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Security forces open fire at Third Papuan People’s Congress

October 19, 2011

INDONESIA: Security forces open fire at Third Papuan People’s Congress

October 19, 2011

Security forces in Jayapura
(Hong Kong, October 19, 2011) At around 3pm today the security forces surrounding the Third Papuan People’s Congress in Indonesia opened fire and dispersed the event. Possible casualties are not known as of now. Several persons are reported to have been arrested, including Forkorus Yaboisembut and Edison Waromi, indigenous political leaders.

The AHRC has received reports from several credible sources about the violent intervention by the Indonesian military (TNI) and the mobile brigades of the police (BRIMOB) at the Tunas Harapan field in Abepura, Papua, where the event took place. See our <>earlier press release in which the AHRC reported the military and police’s aggressive approach to the event. Some reports allege that several persons have been killed.

There are fears that raids by the security forces through the town, as seen in the past, may be repeated tonight. In several past instances, the police and military tortured and shot suspects. The situation in the wider Jayapura and Abepura area remains tense. Shops are closed and traffic is blocked by the security forces.

More than 2000 members of the army and police were reported to have been mobilised.

"This violent intervention and use of firearms is a disproportional use of force to deter the participants of this event, and violates their right to freedom of expression and political opinion," said Wong Kai Shing, Executive Director of the Asian Human Rights Commission, in response to the violence.

"The current situation requires close monitoring," he continued. "We call on all authorities to ensure that any arrested persons are not subjected to torture and their procedural rights are protected. Any arrested persons should be charged with internationally recognised crimes based on evidence or released immediately."

Indonesians fire on West Papuan activists

The Age

Tom Allard, Bali

October 20, 2011

INDONESIAN security forces yesterday fired on a mass meeting of West Papuans and arrested leaders and activists after participants at the Papuan People’s Congress declared independence for the restive region.

There were reports at least one person was killed as thousands of terrified delegates stampeded from the oval where the congress was being held under the close watch of up to 5000 security personnel.

”It started about 30 minutes after the congress was completed,” said Oktovianus Pogau, an activist. ”People were running in all directions … [the military] and police are everywhere on the streets, armed.”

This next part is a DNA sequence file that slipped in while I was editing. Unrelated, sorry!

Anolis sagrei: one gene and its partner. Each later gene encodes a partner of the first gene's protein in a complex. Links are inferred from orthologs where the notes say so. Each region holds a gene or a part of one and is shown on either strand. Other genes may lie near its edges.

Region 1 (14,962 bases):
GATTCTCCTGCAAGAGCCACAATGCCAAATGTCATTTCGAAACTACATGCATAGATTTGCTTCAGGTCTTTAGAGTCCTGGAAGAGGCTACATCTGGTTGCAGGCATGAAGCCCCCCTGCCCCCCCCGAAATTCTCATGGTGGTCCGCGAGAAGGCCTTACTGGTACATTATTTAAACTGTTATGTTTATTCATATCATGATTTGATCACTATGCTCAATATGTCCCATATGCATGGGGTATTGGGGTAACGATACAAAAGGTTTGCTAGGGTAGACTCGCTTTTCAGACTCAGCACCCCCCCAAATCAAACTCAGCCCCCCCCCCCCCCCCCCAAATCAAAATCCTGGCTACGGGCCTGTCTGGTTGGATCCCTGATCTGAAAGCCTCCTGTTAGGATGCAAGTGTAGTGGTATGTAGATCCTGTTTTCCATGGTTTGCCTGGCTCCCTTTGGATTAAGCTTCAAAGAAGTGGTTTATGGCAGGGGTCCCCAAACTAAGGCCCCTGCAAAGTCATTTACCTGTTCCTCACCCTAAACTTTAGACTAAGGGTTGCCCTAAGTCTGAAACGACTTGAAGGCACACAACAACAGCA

Earlier, representatives of more than 200 indigenous West Papuan tribes had elected Forkorus Yoboisembut as their president and Edison Waromi as prime minister. Mr Yoboisembut then declared independence from Jakarta’s rule, prompting police to detain him.

According to another witness account, the leader’s bodyguards attempted to stop the arrest and then police responded by shooting their weapons. Mr Yoboisembut and Mr Waromi were both reportedly detained, along with other activists and organisers.

West Papua’s military commander, Major-General Erfi Triassunu, confirmed the shooting, but insisted it was only a warning. He told the Jakarta Globe there were no casualties but said the shots were fired in response to the announcement of independence.

Jayapura Police Chief Imam Setiawan said hundreds of people had been arrested for subversion, Kompas online reported.

The Papuan People’s Congress is a hugely significant event for indigenous West Papuans, just the third held in the past 50 years. Several thousand people attended from all over Papua, representatives of the region’s 200-plus tribes.

The first congress occurred in 1961, when the western half of New Guinea island was still in Dutch hands. The second occurred in 2001 during the brief ”Papuan Spring”, when the former Indonesian president Abdurrahman Wahid allowed open political discussion about the future of the region.

West Papua was incorporated into Indonesia in 1969 after a highly controversial vote involving 1025 delegates hand-picked by Jakarta and kept under guard by the military, supposedly satisfying a United Nations requirement that West Papuans be given an act of self-determination.

Ever since, separatist sentiment has been widespread as the Indonesian military, police and intelligence services ruthlessly cracked down on dissent, arresting, torturing and murdering West Papuan leaders and independence supporters.

Indonesia’s president Susilo Bambang Yudhoyono vowed last year for constructive communications with aggrieved West Papuans but has yet to act on his pledge. In the meantime, indigenous West Papuans have ramped up protest activity as graphic video evidence, revealed in The Age, emerged of Indonesian forces torturing villagers.

For the past month in West Papua, the world’s biggest gold and copper mine, operated by US mining giant Freeport-McMoRan, has been racked by industrial disputes.

Read more: <>

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